Game Development Reference
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often in order to win. In practice, since one wrong guess make Player 1 win,
this suggests that the probability that Player 2 wins (making infinitely many
right guesses) is 0, and thus Player 1 can win with probability 1.
We now formally define a notion of probabilistic winning. First, a ran-
domised strategy for Player 1 is a function α :( L
Σ) L
×
→D
(Σ) where
D
(Σ) denotes the set of probability distributions over Σ, i.e., the set of all
functions f
[0 , 1] such that σ∈ Σ f ( σ ) = 1. Intuitively, if Player 1
uses distribution f , then he plays each action σ with probability f ( σ ). We
assume that Player 1 is informed about which actual actions he played.
Hence, strategies are mappings from interleaved sequences of states and
actions of the form ρ = 0 σ 0 1 σ 1 ...σ n− 1 n that we call labelled histories .
We denote by L ( ρ )= 0 1 ... n the projection of ρ onto L . A strategy α
is observation-based if for all pairs of labelled histories ρ , ρ of the form
ρ = 0 σ 0 1 σ 1 ...σ n− 1 n and ρ = 0 σ 0 1 σ 1 ...σ n− 1 n such that for all i ,
1 ≤ i ≤ n , obs( i )=obs( i ), we have that α ( ρ )= α ( ρ ).
A randomised strategy for Player 2 is a function β :( Σ) +
→D ( L ) such
that for all labelled histories ρ = 0 σ 0 1 σ 1 ...σ n− 1 n and σ
Σ, for all such
Δ. We extend in the expected way
(using projection of labelled histories onto L when necessary) the notions of
observation-based randomised strategies for Player 2, memoryless strategies,
consistent plays, outcome, etc.
Given strategies α and β for Player 1 and Player 2, respectively, and an
initial location 0 , the probability of a labelled history ρ = 0 σ 0 1 σ 1 ...σ n− 1 n
is
that β ( ρ, σ )( ) > 0, we have ( n ,σ, )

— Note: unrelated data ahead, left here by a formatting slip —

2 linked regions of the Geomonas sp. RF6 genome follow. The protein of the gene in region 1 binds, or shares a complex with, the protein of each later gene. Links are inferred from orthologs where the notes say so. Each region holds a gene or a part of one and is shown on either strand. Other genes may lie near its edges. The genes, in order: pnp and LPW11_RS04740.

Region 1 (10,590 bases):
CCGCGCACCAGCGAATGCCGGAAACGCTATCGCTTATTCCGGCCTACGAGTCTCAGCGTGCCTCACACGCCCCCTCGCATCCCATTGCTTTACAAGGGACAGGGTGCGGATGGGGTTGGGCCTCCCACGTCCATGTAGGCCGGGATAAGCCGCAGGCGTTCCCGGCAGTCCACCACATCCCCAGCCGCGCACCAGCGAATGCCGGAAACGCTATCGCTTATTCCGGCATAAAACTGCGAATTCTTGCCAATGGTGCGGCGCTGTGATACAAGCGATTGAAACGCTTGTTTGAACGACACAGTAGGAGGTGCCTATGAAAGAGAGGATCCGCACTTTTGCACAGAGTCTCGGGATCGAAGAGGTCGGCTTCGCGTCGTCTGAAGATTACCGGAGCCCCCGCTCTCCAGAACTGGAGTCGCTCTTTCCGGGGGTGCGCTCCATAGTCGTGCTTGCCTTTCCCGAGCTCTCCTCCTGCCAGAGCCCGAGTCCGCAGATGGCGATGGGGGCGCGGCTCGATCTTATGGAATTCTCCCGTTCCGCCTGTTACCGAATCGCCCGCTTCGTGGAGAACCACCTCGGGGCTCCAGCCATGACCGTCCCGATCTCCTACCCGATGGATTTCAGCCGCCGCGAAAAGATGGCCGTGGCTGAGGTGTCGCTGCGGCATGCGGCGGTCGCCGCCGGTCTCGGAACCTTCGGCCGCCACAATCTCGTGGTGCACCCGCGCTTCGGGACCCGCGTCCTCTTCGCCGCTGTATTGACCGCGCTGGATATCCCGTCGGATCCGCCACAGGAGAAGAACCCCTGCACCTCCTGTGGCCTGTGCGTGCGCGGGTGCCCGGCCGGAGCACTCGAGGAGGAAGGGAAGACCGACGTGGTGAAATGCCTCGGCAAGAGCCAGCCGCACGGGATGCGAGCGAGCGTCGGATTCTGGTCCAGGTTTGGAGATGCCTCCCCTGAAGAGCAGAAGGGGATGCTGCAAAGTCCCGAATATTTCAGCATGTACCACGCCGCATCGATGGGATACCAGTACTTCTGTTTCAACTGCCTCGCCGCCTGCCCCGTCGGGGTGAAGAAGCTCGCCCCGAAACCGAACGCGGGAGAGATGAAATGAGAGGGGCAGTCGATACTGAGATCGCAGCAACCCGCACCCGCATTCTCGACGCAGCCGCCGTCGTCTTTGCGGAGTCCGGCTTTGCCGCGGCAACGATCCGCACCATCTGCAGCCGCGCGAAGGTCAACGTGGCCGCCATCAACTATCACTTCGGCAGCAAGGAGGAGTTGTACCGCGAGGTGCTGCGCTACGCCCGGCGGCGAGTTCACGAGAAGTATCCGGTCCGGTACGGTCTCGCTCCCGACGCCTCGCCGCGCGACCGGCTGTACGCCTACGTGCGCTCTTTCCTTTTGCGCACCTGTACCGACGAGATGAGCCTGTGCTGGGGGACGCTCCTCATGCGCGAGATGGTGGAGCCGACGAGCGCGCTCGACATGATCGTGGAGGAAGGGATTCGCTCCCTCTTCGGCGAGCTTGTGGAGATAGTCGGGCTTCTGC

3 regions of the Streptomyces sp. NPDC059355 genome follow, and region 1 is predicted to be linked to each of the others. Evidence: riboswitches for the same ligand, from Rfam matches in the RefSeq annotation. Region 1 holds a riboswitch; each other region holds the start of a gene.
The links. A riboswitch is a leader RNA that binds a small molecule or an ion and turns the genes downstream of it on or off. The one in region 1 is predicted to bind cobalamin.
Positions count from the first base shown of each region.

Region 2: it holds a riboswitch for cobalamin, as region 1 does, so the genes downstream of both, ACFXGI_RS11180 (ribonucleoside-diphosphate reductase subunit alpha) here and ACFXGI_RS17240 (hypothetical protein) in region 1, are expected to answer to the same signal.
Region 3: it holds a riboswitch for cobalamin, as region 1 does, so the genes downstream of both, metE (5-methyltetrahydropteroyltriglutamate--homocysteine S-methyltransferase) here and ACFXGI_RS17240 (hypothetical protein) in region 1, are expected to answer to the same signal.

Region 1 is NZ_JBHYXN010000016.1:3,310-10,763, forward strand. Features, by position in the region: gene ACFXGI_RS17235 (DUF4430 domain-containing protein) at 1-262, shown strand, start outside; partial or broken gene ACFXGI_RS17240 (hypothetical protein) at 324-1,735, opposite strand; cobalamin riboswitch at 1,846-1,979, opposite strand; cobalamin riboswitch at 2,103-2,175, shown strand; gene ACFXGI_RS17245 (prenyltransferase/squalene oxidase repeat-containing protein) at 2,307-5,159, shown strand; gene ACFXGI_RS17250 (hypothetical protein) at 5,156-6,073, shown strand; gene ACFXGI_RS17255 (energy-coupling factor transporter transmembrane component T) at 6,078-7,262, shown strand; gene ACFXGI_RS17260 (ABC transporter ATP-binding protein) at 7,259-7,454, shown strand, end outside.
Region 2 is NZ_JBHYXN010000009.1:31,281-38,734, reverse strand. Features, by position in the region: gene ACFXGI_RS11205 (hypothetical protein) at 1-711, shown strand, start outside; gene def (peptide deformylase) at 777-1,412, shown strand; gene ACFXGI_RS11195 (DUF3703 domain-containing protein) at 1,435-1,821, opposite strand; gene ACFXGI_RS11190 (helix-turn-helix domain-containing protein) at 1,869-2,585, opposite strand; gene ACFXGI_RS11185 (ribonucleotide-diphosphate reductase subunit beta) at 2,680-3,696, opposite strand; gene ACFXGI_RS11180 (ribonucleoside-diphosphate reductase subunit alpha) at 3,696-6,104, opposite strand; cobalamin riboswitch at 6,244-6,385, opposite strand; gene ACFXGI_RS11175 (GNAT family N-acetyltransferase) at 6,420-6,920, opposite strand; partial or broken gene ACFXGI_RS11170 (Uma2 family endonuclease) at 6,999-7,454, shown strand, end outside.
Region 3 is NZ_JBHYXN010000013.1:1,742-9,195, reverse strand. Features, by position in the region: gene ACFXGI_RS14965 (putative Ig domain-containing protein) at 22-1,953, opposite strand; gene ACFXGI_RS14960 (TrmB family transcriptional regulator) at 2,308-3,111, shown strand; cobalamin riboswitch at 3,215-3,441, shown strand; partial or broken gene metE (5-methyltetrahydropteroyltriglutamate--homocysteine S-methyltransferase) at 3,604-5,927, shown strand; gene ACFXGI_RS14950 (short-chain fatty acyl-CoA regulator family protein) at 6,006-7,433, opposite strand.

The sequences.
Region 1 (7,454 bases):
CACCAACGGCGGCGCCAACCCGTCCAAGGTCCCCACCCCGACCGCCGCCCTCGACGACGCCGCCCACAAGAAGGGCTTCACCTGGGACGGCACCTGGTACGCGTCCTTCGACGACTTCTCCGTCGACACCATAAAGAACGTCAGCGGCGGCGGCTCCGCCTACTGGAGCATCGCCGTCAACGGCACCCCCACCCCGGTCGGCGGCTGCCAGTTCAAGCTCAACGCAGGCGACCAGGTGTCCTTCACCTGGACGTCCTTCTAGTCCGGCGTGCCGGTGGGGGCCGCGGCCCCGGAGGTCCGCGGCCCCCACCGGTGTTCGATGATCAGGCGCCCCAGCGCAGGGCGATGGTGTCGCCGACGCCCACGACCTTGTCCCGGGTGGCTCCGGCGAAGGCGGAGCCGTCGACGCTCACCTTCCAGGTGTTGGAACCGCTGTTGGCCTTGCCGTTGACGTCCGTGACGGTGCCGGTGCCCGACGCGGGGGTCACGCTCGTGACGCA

( ρ )= n− 1
P
i =0 α ( 0 σ 0 ...σ i− 1 i )( σ i )
·
β ( 0 σ 0 ...σ i− 1 i σ i )( i ). The probability
( π )= ρ∈L 1 ( π ) P
of a history π = 0 1 ... n is
( ρ ), which uniquely defines
the probabilities of measurable sets of (infinite) plays (Vardi [1985]). The
safety, reachability, and parity objectives being Borel objectives, they are
measurable (Kechris [1995]). We denote by Pr α,β
P
( ϕ ) the probability that an
objective ϕ is satisfied by a play starting in in the game G played with
strategies α and β . A randomised strategy α for Player 1 in G is almost-
surely-winning for the objective ϕ if for all randomised strategies β of
Player 2, we have Pr α,β
l I ( ϕ ) = 1. A location ˆ ∈ L is almost-surely-winning
for ϕ if Player 1 has an almost-surely-winning randomised strategy α in the
game G = L, ˆ , Σ , Δ where ˆ is the initial location.
Note that our definition is again asymmetric in the sense that Player 1
has imperfect information about the location of the game while Player 2
has perfect information. While having perfect information does not help
Player 2 in the case of surely-winning, it makes Player 2 stronger in the
probabilistic case. Recent works (Bertrand et al. [2009], Gripon and Serre
[2009]) study a symmetric setting where the two players have imperfect
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